Understanding business requirements

Recently I was talking to a client who was part of a technology implementation project that failed after go live. The post mortem threw up all the usual suspects; change management, ownership, leadership, testing, training and of course inadequate requirements definition.

This paper is going to focus on understanding and defining requirements and given this is a broad topic, I am only going to express my views on the subject as opposed to summarising other authors contributions to the subject.

Contemporary business jargon has developed and grown to become the language of projects. Expressions or phrases such as facilitate, functional, change management, process, scalable, seamless, delight, reengineer, transformation, value chain, etc are now common place in project rooms and business documents.

Although these phrases are widely used their meanings are not universally understood. Consider the following:

When person ‘A’ talks about change management, he means listening to peoples issues and ensuring they are communicated to senior project staff.

When person ‘B’ talks of change management she is referring to taking the organisation on a journey of discovery. Ensuring the staff understand why change is happening, ensuring they feel included, heard and engaged in the project and that there is a formal organisation structure in place specifically set up to manage the change process.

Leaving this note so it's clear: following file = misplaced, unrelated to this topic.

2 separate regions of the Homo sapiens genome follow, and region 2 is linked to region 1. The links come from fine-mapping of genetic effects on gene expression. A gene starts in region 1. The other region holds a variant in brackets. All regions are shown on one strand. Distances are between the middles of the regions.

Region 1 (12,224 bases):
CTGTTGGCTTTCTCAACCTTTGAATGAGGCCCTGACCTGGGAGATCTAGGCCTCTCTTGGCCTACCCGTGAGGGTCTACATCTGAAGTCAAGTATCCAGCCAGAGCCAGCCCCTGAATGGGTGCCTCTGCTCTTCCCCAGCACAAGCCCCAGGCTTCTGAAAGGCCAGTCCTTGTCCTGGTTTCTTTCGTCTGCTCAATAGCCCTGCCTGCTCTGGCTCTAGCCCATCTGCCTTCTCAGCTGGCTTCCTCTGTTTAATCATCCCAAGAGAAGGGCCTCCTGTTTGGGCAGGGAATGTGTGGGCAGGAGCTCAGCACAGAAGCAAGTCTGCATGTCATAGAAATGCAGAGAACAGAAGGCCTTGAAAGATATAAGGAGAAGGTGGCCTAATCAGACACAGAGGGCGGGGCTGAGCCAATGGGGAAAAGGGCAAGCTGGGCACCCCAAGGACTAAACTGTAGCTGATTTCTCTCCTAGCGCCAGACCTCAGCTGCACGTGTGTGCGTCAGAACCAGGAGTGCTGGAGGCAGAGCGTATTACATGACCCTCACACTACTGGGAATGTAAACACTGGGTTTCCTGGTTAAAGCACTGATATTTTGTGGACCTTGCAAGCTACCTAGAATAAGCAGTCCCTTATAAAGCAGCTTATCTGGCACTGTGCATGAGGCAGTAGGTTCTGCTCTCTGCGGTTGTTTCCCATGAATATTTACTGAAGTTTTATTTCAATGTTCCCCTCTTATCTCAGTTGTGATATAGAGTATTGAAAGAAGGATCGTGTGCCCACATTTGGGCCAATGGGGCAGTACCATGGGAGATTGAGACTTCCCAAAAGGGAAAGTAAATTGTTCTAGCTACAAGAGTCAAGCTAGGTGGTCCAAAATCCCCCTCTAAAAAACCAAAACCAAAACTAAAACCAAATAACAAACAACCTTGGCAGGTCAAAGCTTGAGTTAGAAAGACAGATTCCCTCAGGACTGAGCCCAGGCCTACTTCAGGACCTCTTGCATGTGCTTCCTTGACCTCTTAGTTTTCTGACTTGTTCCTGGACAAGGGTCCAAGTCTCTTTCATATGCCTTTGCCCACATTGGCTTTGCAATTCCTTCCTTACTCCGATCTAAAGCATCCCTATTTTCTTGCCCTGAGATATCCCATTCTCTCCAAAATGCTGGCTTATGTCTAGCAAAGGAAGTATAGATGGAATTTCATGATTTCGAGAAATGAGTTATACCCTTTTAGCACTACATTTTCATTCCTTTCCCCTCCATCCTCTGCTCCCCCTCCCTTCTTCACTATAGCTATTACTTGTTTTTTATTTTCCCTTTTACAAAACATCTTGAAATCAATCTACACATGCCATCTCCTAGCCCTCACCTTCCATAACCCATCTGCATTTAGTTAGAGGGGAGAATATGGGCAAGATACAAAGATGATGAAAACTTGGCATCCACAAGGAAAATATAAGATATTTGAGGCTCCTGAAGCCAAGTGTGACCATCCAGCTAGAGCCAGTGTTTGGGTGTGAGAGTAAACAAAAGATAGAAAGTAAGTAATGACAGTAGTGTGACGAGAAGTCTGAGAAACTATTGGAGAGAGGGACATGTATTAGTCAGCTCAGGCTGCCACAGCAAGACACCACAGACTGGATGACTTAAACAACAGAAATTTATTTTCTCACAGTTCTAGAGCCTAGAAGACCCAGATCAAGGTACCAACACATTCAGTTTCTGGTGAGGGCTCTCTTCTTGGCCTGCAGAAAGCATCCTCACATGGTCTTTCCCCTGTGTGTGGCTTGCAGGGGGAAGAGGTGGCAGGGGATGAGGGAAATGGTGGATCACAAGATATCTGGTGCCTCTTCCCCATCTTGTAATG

Both definitions are right and both have their place depending on the size and nature of the project and to whom you are talking to. But imagine a business manager interviewing both consultants for a project. She might ask “Do you have experience with change management?”  Both truthfully say yes and both are ‘right’ from their own perspective but without substantial digging, how does the manager draw a useable distinction between the two?  It is probable the manager will use her own frame of reference to make the determination thus introducing a third definition for change management.

The absence of a common vocabulary is most pronounced in workshops held to gather requirements. Those contributing to a project in the requirements gathering stage are frequently unknowingly unable to express their thoughts in a manner that ensures their intent is clearly heard and understood.

When a participant says “we must be able to recover a 98.5% yield from the de-boning process”, is that a business requirement, functional requirement, capability statement or what. Depending on how that statement is classified, depends on how much further information is gathered to support the requirement.

Here are my definitions for some of the commonly used terms. It is not important that you agree with my definitions, just that your project audience agrees with yours.

16 (2)

I have read many publications that define three levels of requirements:

  • Business requirements
  • Functional requirements
  • Technical requirements

I prefer to think of the term ‘business requirement’ as the collective noun for goals & objectives, capability, competency and capacity, functional & non functional requirements, rules and policy.

But as I am not averse to using three levels to define the requirements I would do so as follows: